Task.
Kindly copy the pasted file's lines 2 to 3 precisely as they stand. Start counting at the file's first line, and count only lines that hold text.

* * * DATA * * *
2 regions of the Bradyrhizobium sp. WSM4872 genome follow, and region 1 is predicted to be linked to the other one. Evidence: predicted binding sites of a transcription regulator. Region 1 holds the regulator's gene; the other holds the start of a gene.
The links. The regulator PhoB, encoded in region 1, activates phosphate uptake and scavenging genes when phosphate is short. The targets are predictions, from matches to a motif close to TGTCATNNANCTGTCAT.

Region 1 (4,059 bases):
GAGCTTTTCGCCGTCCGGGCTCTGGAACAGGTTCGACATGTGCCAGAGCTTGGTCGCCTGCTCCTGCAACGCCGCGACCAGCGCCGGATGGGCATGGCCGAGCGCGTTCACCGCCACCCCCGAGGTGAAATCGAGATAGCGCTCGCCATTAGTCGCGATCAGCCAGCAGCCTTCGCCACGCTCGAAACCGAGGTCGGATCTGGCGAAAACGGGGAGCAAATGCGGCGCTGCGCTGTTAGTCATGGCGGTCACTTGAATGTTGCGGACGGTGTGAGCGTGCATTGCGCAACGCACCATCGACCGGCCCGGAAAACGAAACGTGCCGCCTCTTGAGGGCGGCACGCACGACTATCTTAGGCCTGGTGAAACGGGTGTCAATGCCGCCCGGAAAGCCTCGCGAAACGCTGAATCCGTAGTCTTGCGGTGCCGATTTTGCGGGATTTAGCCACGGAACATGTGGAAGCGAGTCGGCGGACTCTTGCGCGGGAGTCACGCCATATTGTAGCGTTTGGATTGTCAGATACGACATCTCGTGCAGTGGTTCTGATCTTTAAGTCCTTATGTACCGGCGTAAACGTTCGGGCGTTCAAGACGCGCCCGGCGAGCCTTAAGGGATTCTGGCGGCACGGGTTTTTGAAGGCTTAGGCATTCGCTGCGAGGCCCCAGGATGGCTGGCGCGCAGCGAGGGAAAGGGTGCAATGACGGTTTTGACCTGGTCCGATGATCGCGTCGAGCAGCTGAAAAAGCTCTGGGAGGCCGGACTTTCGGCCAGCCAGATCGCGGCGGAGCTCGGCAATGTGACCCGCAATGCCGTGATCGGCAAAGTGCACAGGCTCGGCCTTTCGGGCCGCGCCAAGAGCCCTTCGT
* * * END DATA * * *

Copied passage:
The links. The regulator PhoB, encoded in region 1, activates phosphate uptake and scavenging genes when phosphate is short. The targets are predictions, from matches to a motif close to TGTCATNNANCTGTCAT.

Region 1 (4,059 bases):